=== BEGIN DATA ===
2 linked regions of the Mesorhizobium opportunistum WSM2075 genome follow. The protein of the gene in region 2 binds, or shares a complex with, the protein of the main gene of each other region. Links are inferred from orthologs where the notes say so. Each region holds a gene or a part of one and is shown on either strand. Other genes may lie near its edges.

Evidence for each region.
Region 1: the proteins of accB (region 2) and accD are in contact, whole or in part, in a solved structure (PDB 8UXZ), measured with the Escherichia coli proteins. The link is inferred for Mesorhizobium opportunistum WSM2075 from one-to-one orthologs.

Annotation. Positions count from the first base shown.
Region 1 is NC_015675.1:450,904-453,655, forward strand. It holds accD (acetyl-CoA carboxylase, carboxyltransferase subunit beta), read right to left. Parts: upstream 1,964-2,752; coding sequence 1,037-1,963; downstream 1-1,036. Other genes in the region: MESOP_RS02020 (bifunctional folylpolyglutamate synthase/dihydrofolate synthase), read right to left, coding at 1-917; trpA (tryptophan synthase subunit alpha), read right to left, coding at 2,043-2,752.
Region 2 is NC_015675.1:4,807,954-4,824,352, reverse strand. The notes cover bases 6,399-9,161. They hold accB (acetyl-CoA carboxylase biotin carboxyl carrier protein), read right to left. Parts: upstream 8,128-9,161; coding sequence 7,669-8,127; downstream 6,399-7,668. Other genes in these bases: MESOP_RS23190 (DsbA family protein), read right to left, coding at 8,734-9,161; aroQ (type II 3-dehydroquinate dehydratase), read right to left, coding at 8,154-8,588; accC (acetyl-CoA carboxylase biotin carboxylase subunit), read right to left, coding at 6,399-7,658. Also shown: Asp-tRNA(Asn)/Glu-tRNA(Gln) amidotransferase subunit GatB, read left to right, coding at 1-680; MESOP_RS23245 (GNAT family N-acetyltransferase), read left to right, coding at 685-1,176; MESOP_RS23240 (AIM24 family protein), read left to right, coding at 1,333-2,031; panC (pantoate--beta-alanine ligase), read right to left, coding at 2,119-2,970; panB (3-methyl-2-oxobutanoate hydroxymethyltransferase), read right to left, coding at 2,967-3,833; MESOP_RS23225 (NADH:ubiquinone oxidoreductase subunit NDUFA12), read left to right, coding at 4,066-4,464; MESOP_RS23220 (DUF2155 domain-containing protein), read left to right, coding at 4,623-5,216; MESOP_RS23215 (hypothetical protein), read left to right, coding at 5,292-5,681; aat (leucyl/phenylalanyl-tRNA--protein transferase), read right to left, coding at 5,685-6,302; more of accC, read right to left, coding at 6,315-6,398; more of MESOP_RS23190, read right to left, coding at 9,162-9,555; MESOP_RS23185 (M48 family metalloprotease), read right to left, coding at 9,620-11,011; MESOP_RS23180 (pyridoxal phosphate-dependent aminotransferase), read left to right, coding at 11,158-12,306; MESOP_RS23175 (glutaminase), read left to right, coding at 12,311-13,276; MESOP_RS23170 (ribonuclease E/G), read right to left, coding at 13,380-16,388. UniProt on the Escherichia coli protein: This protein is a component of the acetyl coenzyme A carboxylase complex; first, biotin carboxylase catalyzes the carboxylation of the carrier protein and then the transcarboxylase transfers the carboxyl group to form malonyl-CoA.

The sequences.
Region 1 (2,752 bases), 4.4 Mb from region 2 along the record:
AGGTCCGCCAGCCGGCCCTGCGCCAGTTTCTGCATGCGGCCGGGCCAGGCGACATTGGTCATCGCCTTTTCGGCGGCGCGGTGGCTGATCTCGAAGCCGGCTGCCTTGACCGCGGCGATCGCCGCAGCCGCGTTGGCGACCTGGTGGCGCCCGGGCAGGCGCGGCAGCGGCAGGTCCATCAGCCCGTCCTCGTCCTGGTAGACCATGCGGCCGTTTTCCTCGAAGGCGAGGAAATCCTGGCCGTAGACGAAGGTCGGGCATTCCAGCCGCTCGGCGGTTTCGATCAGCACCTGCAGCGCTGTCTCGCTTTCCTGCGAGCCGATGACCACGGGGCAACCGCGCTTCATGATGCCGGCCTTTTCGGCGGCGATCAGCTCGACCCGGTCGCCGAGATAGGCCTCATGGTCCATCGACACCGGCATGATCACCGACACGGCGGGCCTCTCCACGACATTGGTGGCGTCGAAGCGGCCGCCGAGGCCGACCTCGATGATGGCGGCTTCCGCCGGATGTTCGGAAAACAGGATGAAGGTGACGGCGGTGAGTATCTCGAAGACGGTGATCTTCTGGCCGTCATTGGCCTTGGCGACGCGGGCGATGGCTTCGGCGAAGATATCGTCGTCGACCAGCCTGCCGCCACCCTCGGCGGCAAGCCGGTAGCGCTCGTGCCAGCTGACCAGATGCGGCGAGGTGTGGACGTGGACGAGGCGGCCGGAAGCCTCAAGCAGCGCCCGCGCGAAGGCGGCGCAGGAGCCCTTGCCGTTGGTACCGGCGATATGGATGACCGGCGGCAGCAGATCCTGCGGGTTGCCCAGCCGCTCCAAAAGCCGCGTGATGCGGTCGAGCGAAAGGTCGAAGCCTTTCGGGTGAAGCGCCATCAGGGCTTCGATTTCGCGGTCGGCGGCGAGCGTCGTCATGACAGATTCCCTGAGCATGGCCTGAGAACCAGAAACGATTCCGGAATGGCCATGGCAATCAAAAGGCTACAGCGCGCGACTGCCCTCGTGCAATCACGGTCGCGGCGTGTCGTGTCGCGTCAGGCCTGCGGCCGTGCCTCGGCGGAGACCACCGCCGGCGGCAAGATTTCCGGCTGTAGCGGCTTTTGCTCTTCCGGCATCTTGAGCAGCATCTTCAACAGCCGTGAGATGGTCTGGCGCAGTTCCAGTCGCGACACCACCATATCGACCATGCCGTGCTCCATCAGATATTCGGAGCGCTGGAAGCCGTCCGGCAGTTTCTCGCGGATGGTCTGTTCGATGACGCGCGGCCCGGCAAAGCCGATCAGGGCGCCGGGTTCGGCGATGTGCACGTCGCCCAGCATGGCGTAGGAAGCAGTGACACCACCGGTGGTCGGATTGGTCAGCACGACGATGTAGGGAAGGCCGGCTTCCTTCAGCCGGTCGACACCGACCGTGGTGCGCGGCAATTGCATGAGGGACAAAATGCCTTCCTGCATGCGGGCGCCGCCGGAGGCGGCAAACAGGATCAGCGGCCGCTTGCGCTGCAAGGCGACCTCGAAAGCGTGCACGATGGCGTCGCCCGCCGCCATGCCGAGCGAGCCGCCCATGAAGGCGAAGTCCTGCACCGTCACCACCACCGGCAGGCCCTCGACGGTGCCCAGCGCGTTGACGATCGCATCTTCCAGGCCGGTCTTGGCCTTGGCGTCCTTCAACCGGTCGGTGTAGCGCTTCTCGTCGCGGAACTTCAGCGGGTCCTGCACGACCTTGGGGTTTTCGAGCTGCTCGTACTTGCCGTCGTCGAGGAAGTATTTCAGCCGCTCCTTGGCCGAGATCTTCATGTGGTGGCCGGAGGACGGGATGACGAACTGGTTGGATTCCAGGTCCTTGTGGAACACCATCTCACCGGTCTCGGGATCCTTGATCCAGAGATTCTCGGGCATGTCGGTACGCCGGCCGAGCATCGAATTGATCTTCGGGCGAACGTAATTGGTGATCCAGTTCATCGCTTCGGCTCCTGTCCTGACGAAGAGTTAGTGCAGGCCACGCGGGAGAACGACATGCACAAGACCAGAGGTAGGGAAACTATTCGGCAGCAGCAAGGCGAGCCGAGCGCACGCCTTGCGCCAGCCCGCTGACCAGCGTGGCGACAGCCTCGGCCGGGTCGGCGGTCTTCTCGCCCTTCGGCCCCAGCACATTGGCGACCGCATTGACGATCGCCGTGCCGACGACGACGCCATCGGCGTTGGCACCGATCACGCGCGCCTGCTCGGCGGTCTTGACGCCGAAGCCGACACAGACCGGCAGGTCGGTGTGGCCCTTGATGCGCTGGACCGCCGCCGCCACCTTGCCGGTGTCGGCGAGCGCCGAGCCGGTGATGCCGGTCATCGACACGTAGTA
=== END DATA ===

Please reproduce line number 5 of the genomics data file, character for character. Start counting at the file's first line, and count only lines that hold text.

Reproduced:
Region 1 is NC_015675.1:450,904-453,655, forward strand. It holds accD (acetyl-CoA carboxylase, carboxyltransferase subunit beta), read right to left. Parts: upstream 1,964-2,752; coding sequence 1,037-1,963; downstream 1-1,036. Other genes in the region: MESOP_RS02020 (bifunctional folylpolyglutamate synthase/dihydrofolate synthase), read right to left, coding at 1-917; trpA (tryptophan synthase subunit alpha), read right to left, coding at 2,043-2,752.